Overall, I liked Cursed and hope that the story continues. I want to know more about this world and what is really going on. JLA is so good at creating memorable characters and interesting stories. I am in awe of her talent and how she is able to juggle so many stories....more
Those chest pains I have been experiencing since finishing Hard Bitten have finally subsided after reading Drink Deep Also reviewed at Oh! Paper Pages
Those chest pains I have been experiencing since finishing Hard Bitten have finally subsided after reading Drink Deep.
Drink Deep picks up a couple of months after Hard Bitten. We see Merit’s coping with the events in Hard Bitten and her determination to move forward. Merit and Friends must deal with a new conflict and we are introduced to a few new characters. Chloe Neill does an excellent job of weaving in a surprising storyline that definitely took this reader by surprise.
Although Merit is navigating her emotions, she is still able to throw out a few hilarious remarks. Chloe sure does an excellent job of transmuting humor into words.
Chloe Neill has one again written a story that keeps her audience hooked. Although I found some parts slow moving, I am pleased with the story and eager to read the next installment.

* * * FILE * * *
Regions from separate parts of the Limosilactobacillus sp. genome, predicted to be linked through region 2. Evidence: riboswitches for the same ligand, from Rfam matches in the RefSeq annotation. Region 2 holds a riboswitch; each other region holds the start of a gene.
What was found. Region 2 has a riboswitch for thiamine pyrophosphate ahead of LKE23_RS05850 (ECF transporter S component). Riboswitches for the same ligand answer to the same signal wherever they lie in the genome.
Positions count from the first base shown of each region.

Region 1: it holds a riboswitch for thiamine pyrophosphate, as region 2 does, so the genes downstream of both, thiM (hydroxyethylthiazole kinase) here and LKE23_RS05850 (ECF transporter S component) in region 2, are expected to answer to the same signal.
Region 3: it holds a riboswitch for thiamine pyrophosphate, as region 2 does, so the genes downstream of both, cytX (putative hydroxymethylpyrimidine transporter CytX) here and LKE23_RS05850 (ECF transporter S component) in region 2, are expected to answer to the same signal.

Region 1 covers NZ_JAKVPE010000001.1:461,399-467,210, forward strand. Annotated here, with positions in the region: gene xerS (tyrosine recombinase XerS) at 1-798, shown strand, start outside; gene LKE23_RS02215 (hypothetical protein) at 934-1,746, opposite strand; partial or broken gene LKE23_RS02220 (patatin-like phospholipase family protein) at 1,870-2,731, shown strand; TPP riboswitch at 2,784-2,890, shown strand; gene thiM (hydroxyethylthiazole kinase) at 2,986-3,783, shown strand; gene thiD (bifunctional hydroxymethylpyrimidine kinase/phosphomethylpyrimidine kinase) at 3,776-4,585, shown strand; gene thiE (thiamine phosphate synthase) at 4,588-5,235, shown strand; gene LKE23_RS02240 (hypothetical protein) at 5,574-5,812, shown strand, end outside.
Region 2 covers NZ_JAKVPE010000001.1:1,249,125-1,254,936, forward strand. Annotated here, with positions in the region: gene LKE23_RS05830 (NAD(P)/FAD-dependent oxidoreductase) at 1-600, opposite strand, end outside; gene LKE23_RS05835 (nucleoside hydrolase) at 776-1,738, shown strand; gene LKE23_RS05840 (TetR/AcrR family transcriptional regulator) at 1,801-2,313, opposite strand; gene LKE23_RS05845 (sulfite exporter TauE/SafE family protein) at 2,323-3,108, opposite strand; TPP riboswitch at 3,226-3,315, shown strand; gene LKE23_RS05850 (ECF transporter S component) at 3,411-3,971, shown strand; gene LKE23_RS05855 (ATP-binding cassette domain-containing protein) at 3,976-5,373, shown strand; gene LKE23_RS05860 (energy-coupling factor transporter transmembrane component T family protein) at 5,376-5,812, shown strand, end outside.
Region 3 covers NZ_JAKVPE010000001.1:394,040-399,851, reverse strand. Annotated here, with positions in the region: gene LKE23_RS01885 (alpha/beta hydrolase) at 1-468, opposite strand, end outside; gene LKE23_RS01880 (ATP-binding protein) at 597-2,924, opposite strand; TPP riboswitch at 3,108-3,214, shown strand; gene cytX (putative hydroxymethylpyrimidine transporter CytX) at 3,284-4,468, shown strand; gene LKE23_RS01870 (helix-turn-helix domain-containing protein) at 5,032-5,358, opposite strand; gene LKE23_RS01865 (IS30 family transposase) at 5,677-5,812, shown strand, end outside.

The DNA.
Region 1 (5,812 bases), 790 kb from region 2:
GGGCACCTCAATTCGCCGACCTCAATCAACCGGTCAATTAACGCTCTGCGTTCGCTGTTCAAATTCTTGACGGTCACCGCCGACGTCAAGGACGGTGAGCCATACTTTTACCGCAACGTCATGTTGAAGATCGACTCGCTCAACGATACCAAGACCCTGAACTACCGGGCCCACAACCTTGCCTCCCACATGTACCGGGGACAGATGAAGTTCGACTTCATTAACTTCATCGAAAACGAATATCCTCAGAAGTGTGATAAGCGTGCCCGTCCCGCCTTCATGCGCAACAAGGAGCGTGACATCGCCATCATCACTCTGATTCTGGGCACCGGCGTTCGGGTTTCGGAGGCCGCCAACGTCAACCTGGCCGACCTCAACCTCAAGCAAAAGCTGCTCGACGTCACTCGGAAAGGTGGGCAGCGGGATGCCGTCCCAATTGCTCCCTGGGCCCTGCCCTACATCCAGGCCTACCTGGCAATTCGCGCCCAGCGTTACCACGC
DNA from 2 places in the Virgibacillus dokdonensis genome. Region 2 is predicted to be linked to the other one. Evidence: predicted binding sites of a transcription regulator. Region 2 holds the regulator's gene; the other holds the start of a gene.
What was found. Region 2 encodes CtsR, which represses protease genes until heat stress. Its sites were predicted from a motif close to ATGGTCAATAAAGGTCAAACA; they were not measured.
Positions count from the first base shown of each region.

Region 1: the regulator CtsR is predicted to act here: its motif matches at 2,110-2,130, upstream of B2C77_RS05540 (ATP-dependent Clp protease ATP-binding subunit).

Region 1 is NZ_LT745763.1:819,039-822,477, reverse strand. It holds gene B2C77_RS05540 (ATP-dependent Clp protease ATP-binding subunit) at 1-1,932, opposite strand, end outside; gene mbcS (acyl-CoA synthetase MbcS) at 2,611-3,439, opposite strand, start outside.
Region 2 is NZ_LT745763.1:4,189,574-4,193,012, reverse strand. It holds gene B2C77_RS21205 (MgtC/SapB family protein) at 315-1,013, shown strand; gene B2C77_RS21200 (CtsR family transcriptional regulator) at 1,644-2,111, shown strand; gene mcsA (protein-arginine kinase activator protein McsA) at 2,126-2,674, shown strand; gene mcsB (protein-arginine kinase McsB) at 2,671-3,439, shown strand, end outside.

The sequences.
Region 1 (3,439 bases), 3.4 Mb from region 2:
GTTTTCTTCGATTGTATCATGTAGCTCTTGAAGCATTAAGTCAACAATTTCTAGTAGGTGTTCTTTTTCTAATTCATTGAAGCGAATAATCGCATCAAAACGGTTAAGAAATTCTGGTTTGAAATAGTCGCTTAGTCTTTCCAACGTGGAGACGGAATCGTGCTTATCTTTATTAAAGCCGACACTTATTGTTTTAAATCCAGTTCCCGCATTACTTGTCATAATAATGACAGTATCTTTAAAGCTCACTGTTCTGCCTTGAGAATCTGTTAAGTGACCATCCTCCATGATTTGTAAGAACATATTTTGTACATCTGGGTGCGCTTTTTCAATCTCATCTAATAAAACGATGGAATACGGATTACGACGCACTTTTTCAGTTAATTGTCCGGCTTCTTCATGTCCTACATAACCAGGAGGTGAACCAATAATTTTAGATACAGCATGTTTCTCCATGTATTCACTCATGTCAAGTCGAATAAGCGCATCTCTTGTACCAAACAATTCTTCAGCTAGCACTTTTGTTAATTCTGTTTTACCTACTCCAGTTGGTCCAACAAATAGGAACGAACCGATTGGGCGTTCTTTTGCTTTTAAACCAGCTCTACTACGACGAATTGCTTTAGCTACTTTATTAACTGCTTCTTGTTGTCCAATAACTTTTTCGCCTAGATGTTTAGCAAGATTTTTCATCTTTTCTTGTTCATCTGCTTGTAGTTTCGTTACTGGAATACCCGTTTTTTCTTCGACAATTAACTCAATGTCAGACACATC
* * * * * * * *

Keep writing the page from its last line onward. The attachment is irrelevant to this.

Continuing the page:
Recently, an episode of Grey’s Anatomy aired in which an author felt that she needed to finish her book so that her readers could have closure. Her readers have been with her for years and followed her characters happily, so she felt obligated to finish the story before having surgery. After watching the episode, I started having nightmares that something bad happened to Chloe Neill and that we would never know what happened with Merit and the gang. It is a bit morbid, right?
The Chicagoland Vampire series is really good. The story is well-written, funny, and interesting. You should read it....more
Throne of Glass is the type of book that reminds me why I love to read. The sheer pleasure and joy of escaping into anAlso reviewed at Oh! Paper Pages
Throne of Glass is the type of book that reminds me why I love to read. The sheer pleasure and joy of escaping into another land and acting out in ways that are impossible in my daily life are the reasons why I love to read. This book made me want to get up and punch something and learn how to do a roundhouse kick. I was so full of raw energy after finishing the story that I felt the need to do something incredibly cool and amazing. I settled for writing this review and watching the Olympics Taekwondo match.